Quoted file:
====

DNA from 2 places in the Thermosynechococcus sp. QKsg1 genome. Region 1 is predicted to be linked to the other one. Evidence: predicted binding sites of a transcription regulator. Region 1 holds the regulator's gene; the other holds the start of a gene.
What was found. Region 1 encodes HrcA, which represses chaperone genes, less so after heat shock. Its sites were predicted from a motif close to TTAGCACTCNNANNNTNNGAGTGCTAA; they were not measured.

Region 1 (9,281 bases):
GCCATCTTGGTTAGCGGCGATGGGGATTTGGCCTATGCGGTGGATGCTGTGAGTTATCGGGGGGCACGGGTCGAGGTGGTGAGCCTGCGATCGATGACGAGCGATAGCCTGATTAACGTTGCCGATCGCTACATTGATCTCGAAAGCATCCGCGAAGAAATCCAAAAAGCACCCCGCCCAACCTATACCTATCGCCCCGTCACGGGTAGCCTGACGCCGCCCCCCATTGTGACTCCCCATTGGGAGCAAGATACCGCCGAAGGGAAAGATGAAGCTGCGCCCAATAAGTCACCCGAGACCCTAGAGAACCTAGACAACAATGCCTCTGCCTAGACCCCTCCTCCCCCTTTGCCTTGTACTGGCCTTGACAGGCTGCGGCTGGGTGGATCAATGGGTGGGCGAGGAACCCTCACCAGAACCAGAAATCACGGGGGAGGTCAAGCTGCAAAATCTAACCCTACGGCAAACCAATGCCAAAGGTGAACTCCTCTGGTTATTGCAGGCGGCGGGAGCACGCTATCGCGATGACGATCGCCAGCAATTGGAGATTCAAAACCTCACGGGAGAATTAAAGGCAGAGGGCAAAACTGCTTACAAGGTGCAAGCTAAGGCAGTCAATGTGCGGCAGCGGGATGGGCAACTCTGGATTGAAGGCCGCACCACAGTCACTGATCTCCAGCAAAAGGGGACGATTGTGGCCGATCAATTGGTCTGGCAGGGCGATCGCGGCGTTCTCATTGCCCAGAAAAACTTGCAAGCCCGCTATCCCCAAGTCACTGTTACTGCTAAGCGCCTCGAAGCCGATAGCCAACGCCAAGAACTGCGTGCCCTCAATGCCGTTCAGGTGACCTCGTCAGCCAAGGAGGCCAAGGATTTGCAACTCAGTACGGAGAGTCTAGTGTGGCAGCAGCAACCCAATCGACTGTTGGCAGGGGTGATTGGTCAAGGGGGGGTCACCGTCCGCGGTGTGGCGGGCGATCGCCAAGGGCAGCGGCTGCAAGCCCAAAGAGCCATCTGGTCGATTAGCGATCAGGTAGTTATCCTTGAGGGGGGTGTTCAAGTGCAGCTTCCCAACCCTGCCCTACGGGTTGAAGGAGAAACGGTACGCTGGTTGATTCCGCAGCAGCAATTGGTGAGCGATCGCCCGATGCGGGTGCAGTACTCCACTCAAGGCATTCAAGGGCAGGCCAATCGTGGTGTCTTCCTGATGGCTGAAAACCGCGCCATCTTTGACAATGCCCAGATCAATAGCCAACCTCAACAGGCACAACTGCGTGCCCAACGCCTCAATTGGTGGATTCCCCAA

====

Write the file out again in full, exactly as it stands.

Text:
DNA from 2 places in the Thermosynechococcus sp. QKsg1 genome. Region 1 is predicted to be linked to the other one. Evidence: predicted binding sites of a transcription regulator. Region 1 holds the regulator's gene; the other holds the start of a gene.
What was found. Region 1 encodes HrcA, which represses chaperone genes, less so after heat shock. Its sites were predicted from a motif close to TTAGCACTCNNANNNTNNGAGTGCTAA; they were not measured.

Region 1 (9,281 bases):
GCCATCTTGGTTAGCGGCGATGGGGATTTGGCCTATGCGGTGGATGCTGTGAGTTATCGGGGGGCACGGGTCGAGGTGGTGAGCCTGCGATCGATGACGAGCGATAGCCTGATTAACGTTGCCGATCGCTACATTGATCTCGAAAGCATCCGCGAAGAAATCCAAAAAGCACCCCGCCCAACCTATACCTATCGCCCCGTCACGGGTAGCCTGACGCCGCCCCCCATTGTGACTCCCCATTGGGAGCAAGATACCGCCGAAGGGAAAGATGAAGCTGCGCCCAATAAGTCACCCGAGACCCTAGAGAACCTAGACAACAATGCCTCTGCCTAGACCCCTCCTCCCCCTTTGCCTTGTACTGGCCTTGACAGGCTGCGGCTGGGTGGATCAATGGGTGGGCGAGGAACCCTCACCAGAACCAGAAATCACGGGGGAGGTCAAGCTGCAAAATCTAACCCTACGGCAAACCAATGCCAAAGGTGAACTCCTCTGGTTATTGCAGGCGGCGGGAGCACGCTATCGCGATGACGATCGCCAGCAATTGGAGATTCAAAACCTCACGGGAGAATTAAAGGCAGAGGGCAAAACTGCTTACAAGGTGCAAGCTAAGGCAGTCAATGTGCGGCAGCGGGATGGGCAACTCTGGATTGAAGGCCGCACCACAGTCACTGATCTCCAGCAAAAGGGGACGATTGTGGCCGATCAATTGGTCTGGCAGGGCGATCGCGGCGTTCTCATTGCCCAGAAAAACTTGCAAGCCCGCTATCCCCAAGTCACTGTTACTGCTAAGCGCCTCGAAGCCGATAGCCAACGCCAAGAACTGCGTGCCCTCAATGCCGTTCAGGTGACCTCGTCAGCCAAGGAGGCCAAGGATTTGCAACTCAGTACGGAGAGTCTAGTGTGGCAGCAGCAACCCAATCGACTGTTGGCAGGGGTGATTGGTCAAGGGGGGGTCACCGTCCGCGGTGTGGCGGGCGATCGCCAAGGGCAGCGGCTGCAAGCCCAAAGAGCCATCTGGTCGATTAGCGATCAGGTAGTTATCCTTGAGGGGGGTGTTCAAGTGCAGCTTCCCAACCCTGCCCTACGGGTTGAAGGAGAAACGGTACGCTGGTTGATTCCGCAGCAGCAATTGGTGAGCGATCGCCCGATGCGGGTGCAGTACTCCACTCAAGGCATTCAAGGGCAGGCCAATCGTGGTGTCTTCCTGATGGCTGAAAACCGCGCCATCTTTGACAATGCCCAGATCAATAGCCAACCTCAACAGGCACAACTGCGTGCCCAACGCCTCAATTGGTGGATTCCCCAA